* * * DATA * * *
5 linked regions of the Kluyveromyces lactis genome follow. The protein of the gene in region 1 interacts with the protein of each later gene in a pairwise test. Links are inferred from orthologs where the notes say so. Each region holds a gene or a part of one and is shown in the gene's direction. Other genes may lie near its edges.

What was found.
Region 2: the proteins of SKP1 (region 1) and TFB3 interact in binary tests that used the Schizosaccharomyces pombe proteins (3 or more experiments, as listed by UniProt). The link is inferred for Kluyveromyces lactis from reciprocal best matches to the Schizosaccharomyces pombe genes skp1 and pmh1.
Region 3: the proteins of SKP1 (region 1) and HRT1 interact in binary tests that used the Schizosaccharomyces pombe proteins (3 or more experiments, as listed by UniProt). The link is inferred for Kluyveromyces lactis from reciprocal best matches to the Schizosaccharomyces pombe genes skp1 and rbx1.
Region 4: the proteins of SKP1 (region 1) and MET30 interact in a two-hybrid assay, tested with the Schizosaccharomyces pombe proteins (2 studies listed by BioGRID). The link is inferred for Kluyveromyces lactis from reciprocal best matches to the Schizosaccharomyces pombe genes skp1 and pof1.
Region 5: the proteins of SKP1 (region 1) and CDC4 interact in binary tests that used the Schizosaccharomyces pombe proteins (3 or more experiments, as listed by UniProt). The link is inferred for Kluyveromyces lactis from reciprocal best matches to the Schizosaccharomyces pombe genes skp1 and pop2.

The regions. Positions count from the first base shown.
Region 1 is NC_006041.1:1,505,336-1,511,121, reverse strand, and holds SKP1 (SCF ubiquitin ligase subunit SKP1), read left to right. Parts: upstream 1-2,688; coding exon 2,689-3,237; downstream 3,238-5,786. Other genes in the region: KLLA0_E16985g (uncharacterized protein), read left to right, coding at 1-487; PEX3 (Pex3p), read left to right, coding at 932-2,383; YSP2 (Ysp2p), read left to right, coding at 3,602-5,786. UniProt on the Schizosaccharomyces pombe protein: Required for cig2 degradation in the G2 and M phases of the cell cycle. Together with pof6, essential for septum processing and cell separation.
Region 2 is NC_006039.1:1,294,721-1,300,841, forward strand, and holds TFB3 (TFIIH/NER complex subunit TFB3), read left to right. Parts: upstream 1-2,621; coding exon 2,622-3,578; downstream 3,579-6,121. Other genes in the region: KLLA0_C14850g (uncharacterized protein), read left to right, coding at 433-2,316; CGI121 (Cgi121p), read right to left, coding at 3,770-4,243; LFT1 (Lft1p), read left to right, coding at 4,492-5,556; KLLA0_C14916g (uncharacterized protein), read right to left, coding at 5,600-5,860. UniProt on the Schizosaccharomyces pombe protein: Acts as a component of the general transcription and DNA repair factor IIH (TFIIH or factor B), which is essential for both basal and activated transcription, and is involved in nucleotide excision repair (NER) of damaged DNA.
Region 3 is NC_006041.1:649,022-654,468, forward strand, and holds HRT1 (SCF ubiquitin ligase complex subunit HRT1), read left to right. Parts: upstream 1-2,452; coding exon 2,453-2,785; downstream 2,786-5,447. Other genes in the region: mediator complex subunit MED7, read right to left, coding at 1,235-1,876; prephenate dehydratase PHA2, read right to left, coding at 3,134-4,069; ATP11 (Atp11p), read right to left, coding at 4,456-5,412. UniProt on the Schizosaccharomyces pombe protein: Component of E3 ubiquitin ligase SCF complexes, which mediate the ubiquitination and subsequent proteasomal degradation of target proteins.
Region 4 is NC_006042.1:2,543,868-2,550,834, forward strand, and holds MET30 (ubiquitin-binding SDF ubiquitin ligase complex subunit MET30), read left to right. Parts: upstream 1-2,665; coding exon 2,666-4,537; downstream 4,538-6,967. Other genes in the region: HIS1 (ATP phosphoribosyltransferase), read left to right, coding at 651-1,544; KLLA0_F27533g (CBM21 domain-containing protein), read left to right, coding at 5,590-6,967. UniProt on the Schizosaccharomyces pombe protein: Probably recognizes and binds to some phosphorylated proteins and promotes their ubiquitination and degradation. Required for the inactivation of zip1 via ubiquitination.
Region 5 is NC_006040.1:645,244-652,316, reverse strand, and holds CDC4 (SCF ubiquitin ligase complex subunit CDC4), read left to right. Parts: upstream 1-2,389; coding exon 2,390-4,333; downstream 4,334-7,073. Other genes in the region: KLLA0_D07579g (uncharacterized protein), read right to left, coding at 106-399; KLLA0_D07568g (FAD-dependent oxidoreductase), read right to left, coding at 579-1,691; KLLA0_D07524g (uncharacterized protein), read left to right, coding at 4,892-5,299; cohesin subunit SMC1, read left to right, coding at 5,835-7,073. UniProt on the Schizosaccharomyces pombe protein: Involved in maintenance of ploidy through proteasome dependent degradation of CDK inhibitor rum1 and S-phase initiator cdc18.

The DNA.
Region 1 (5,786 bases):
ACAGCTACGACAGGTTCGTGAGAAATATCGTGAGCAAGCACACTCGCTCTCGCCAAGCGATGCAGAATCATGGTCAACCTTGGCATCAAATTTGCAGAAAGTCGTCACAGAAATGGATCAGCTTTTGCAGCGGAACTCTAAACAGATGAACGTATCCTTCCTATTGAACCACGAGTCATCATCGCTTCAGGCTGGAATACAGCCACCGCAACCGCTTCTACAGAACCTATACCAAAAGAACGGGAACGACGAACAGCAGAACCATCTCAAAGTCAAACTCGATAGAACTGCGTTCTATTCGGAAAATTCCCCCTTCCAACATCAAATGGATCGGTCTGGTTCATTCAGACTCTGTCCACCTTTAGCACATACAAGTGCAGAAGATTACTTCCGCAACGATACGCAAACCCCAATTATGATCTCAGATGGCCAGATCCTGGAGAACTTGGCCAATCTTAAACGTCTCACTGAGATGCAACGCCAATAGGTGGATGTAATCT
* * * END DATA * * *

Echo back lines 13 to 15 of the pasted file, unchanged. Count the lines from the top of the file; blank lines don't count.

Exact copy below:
The DNA.
Region 1 (5,786 bases):
ACAGCTACGACAGGTTCGTGAGAAATATCGTGAGCAAGCACACTCGCTCTCGCCAAGCGATGCAGAATCATGGTCAACCTTGGCATCAAATTTGCAGAAAGTCGTCACAGAAATGGATCAGCTTTTGCAGCGGAACTCTAAACAGATGAACGTATCCTTCCTATTGAACCACGAGTCATCATCGCTTCAGGCTGGAATACAGCCACCGCAACCGCTTCTACAGAACCTATACCAAAAGAACGGGAACGACGAACAGCAGAACCATCTCAAAGTCAAACTCGATAGAACTGCGTTCTATTCGGAAAATTCCCCCTTCCAACATCAAATGGATCGGTCTGGTTCATTCAGACTCTGTCCACCTTTAGCACATACAAGTGCAGAAGATTACTTCCGCAACGATACGCAAACCCCAATTATGATCTCAGATGGCCAGATCCTGGAGAACTTGGCCAATCTTAAACGTCTCACTGAGATGCAACGCCAATAGGTGGATGTAATCT